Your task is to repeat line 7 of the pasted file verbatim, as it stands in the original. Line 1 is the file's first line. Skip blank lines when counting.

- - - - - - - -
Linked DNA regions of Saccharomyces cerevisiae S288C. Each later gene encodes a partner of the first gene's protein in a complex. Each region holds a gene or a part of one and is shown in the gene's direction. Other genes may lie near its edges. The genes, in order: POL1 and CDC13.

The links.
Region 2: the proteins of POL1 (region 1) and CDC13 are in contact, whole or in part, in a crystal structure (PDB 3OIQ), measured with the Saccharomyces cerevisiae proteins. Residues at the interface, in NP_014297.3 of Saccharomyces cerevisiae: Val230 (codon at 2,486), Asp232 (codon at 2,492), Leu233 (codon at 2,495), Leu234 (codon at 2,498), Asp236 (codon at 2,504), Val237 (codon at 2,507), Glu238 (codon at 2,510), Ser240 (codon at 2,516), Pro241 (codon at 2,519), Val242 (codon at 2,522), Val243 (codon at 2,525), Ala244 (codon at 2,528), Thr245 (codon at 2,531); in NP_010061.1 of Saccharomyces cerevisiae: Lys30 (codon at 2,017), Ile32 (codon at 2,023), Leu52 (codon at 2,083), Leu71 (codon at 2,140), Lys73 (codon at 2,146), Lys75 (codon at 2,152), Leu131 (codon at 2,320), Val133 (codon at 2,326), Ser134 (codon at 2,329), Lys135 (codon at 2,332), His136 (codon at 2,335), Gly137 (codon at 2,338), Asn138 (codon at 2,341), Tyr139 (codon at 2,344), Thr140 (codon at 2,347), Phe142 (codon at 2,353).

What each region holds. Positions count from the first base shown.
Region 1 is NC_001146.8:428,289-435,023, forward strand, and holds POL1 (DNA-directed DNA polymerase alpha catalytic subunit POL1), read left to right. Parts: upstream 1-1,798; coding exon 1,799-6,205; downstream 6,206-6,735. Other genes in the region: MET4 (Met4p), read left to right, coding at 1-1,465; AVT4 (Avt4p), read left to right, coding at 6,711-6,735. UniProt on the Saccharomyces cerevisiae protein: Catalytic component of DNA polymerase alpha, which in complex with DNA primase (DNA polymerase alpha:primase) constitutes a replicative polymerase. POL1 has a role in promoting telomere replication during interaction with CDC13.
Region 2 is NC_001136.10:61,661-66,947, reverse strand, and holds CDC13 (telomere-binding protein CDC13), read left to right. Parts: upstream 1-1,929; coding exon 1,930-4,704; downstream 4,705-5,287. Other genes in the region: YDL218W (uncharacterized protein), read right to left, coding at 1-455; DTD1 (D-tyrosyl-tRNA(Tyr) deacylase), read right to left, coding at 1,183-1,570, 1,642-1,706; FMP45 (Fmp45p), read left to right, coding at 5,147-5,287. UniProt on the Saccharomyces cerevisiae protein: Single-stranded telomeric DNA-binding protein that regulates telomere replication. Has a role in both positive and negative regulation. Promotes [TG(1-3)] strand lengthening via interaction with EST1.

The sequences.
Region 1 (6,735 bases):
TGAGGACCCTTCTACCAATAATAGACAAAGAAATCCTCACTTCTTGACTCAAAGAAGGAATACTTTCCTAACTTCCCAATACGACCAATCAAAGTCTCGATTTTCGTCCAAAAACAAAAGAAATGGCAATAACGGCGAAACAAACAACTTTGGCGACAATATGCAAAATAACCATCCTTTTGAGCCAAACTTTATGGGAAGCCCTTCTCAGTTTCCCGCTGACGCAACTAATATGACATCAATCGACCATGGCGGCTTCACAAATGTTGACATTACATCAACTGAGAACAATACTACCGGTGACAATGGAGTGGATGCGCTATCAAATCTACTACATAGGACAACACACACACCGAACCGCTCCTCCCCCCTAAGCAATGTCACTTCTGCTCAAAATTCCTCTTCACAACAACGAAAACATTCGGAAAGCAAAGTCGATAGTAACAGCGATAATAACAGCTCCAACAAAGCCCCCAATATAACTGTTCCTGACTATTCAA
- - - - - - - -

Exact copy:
The sequences.